As I have stated before, I have developed a deep and abiding passion for sour and funky beers, and the king of sour funk has got to be Lambics. These spontaneously fermented brews from the region around Brussels are this wild combination of citrusy, grassy, cheesy, goaty, sour goodness. There is nothing really like them. Some of these are made via traditional methods such as Gueze, where 1 year, 2 year, and 3 year old lambic are blended and allowed to continue to ferment in the bottle, producing a very strong, natural carbonation. Others are pasteurized, and blended with more neutral or clean beer, and with various flavorings and sugar, such as Lindeman’s line of fruited lambics. Part of the problem with trying to brew these beers are they are the ultimate example of terroir. The basic beer is actually very simple, about 30-40% unmalted wheat mixed with 60-70% barley malt, mashed in a crazy manner that would make most brewers cry. It is boiled with ancient hops that have been sitting in the hot attic for over a year and have almost no bitterness left in them. Then the wort is pumped into large, shallow tanks, open to the night air, which is brought in to cool the wort. The wort then goes to oak barrels, where it will go through primary fermentation right in the barrel, and then sit, unracked, on the sediment for anywhere from 1 to 3 years. This basically contradicts every principle of brewing as practiced by everyone else.
However, they have the key, in that these breweries are inoculated with just the right blend of wild yeasts and bacteria, that they produce these wonderfully complex beers. There is no yeast or culture added by the brewer at any point, all of this just happens naturally. However, most of these breweries have been in existence for over 100 years, and the buildings themselves have developed a synergy with the beer. The wood in the barrels and the buildings harbor the yeasts and bacteria that make this possible, and when new beer is fermented, it just creates more bugs, reintroducing the microbial zoo back into the brewery, continuing the cycle.
So, based on this, there is no way I can brew a lambic. However, you can kind of fake it. Both Wyeast and White Labs have blends of yeast and bacteria that are supposed to duplicate the primordial goo that makes this all work. So, I decided to give this a shot, but I wanted to make the brewing of this very simple and easy, so I did an extract version my first time around, just to see what would happen. The recipe for 5.00 gallons is:
3.30 lb Light Liquid Malt Extract (7.0 SRM) Extract 50.00 %
3.30 lb Wheat Liquid Extract (8.0 SRM) Extract 50.00 %
0.50 oz Challenger [7.00 %] (60 min) Hops 13.2 IBU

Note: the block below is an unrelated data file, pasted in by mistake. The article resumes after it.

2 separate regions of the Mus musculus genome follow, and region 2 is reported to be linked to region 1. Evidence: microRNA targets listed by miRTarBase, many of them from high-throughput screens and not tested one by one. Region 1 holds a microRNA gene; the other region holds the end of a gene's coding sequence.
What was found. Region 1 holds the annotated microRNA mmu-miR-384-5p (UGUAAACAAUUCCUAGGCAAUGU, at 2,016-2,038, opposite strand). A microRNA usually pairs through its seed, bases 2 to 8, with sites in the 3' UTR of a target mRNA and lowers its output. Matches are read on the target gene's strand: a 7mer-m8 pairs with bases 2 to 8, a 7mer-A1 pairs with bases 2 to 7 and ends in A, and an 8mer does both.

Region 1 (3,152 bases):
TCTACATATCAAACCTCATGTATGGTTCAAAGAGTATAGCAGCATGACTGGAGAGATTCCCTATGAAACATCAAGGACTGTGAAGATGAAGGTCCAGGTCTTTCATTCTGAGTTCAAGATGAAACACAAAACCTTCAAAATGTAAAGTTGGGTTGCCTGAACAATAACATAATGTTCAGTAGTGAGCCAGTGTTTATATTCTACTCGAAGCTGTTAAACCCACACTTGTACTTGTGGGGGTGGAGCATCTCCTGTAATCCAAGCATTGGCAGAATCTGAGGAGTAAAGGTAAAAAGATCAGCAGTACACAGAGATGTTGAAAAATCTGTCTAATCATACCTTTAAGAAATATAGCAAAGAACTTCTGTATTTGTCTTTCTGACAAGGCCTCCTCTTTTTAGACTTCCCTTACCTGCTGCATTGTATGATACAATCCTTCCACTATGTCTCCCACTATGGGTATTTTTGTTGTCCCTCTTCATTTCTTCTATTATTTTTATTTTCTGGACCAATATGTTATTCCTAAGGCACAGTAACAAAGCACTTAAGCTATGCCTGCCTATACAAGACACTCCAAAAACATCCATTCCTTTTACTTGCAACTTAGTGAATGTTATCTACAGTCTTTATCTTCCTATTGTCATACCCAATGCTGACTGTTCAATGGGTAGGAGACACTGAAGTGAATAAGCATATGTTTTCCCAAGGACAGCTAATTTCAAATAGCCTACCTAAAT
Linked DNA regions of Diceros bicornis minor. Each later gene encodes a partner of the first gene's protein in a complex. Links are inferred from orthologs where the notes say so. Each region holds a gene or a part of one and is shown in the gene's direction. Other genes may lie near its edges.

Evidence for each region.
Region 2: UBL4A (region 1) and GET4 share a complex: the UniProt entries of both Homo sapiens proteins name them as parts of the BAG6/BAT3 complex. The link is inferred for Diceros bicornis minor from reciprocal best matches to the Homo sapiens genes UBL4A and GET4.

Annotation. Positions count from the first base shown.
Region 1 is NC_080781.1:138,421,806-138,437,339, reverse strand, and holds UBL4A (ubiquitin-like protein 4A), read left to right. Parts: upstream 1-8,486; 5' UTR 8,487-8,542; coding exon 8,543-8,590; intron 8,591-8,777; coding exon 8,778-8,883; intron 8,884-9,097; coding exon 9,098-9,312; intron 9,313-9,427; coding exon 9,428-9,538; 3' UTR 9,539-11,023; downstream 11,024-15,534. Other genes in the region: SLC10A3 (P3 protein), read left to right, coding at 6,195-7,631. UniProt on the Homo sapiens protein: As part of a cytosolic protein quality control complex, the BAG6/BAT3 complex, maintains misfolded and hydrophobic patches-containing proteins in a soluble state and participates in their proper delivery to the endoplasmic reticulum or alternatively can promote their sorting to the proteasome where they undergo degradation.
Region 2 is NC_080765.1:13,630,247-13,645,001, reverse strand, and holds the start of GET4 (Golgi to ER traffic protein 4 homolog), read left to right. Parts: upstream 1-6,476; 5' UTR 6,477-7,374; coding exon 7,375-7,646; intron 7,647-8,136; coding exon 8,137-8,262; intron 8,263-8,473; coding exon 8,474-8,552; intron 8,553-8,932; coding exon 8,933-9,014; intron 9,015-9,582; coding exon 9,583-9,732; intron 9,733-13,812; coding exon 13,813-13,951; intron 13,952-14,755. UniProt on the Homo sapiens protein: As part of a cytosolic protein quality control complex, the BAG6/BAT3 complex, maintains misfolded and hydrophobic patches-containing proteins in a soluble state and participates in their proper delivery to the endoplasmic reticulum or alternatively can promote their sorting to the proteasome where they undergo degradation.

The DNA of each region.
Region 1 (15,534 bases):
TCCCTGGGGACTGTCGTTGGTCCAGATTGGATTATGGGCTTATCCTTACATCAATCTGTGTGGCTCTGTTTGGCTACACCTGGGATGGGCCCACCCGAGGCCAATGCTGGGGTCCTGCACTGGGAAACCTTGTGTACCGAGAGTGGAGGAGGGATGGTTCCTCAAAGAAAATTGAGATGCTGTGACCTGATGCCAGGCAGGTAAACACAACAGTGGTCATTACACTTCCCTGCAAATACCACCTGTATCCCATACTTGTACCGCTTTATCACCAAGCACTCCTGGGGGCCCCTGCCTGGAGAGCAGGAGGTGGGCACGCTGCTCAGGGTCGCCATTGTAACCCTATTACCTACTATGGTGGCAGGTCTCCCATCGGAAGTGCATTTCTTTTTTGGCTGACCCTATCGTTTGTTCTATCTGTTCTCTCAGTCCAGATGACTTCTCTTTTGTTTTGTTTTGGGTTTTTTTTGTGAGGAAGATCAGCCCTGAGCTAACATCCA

1 Pkgs Belgian Sour 1 (White Labs #WLP655) Yeast-Ale
S.G 1.045, F.G. 1.005, IBU 13.2, ABV 5.34%
The beer was brewed in July 2009. I placed in primary, and after 5 days of no gravity change or action, I tossed in a packet of Safale-05. Fermentation took off, and after 1 month, I racked this off the yeast cake, and put it into a carboy to age. It formed a pellicle, and I let it sit into the winter, when the pellicle fell, but the S.G. was still 1.010. I figured it was too cold in my basement (about 50F) and moved it to a warmer place, where the pellicle reformed. In July 2010, the S.G. was 1.005, but the beer was not very sour at all. I let it sit until 12/31/10, when I bottled with 4 oz of sugar and some rehydrated t-58 dry yeast.
Tasting: The beer is crystal clear, an orange hue. Very little carbonation. The nose has the classic brett smells. Citrusy, hits of cherry and leather/funkiness. However, it is quite subdued. The taste is like the nose, you get hints of the brett flavors, with just a touch of acidity, but not much. The body is light. This is remarkably easy to drink.
Critique: Well, I decided in the future, I am going to brew a lambic around the new year every year. I did a new version this past year, but I changed pretty much everything, because the beer just is not as sour and as complex as I would like. It is not bad, but it is kind of like artificial flavorings vs one made from the real thing. It tastes like what it is supposed to taste like, but it just does not have the depth of flavor of the real thing. I am sure it is because most of the beer was quickly fermented by the Safale-05, and I was using a new sour culture. However, I consider this beer a success. It forced me to research the process. I have spent quite a bit of time online, reading how others have done this, as well as getting a copy of “Wild Brews” by Jeff Sparrow, which has proven to be invaluable. I now have a much better understanding of how these beers are made, and why the brewers do what they do. This lead to me doing my second version of this in a completely different manner. This was my first attempt at a sour beer, and I ended up with something both my wife and I enjoy. While it is not exactly what I was looking for, I believe it has set me down the right path.